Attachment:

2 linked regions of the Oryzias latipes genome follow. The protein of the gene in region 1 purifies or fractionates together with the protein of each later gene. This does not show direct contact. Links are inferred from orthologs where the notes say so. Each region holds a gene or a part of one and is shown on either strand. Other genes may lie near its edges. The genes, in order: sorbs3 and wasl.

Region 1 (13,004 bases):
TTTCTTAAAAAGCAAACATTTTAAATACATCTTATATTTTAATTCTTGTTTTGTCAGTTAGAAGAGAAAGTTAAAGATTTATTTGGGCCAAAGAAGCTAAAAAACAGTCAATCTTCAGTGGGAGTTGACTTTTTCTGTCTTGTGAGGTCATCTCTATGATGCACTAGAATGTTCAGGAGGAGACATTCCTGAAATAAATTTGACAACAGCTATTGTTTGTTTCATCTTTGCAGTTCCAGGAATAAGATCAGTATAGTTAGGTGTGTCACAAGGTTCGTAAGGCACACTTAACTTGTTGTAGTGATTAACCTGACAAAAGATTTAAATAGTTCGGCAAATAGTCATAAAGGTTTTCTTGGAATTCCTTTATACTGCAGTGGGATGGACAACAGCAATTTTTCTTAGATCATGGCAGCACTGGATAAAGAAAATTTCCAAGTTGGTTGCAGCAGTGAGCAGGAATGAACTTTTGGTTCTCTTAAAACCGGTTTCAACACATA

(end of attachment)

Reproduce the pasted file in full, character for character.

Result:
2 linked regions of the Oryzias latipes genome follow. The protein of the gene in region 1 purifies or fractionates together with the protein of each later gene. This does not show direct contact. Links are inferred from orthologs where the notes say so. Each region holds a gene or a part of one and is shown on either strand. Other genes may lie near its edges. The genes, in order: sorbs3 and wasl.

Region 1 (13,004 bases):
TTTCTTAAAAAGCAAACATTTTAAATACATCTTATATTTTAATTCTTGTTTTGTCAGTTAGAAGAGAAAGTTAAAGATTTATTTGGGCCAAAGAAGCTAAAAAACAGTCAATCTTCAGTGGGAGTTGACTTTTTCTGTCTTGTGAGGTCATCTCTATGATGCACTAGAATGTTCAGGAGGAGACATTCCTGAAATAAATTTGACAACAGCTATTGTTTGTTTCATCTTTGCAGTTCCAGGAATAAGATCAGTATAGTTAGGTGTGTCACAAGGTTCGTAAGGCACACTTAACTTGTTGTAGTGATTAACCTGACAAAAGATTTAAATAGTTCGGCAAATAGTCATAAAGGTTTTCTTGGAATTCCTTTATACTGCAGTGGGATGGACAACAGCAATTTTTCTTAGATCATGGCAGCACTGGATAAAGAAAATTTCCAAGTTGGTTGCAGCAGTGAGCAGGAATGAACTTTTGGTTCTCTTAAAACCGGTTTCAACACATA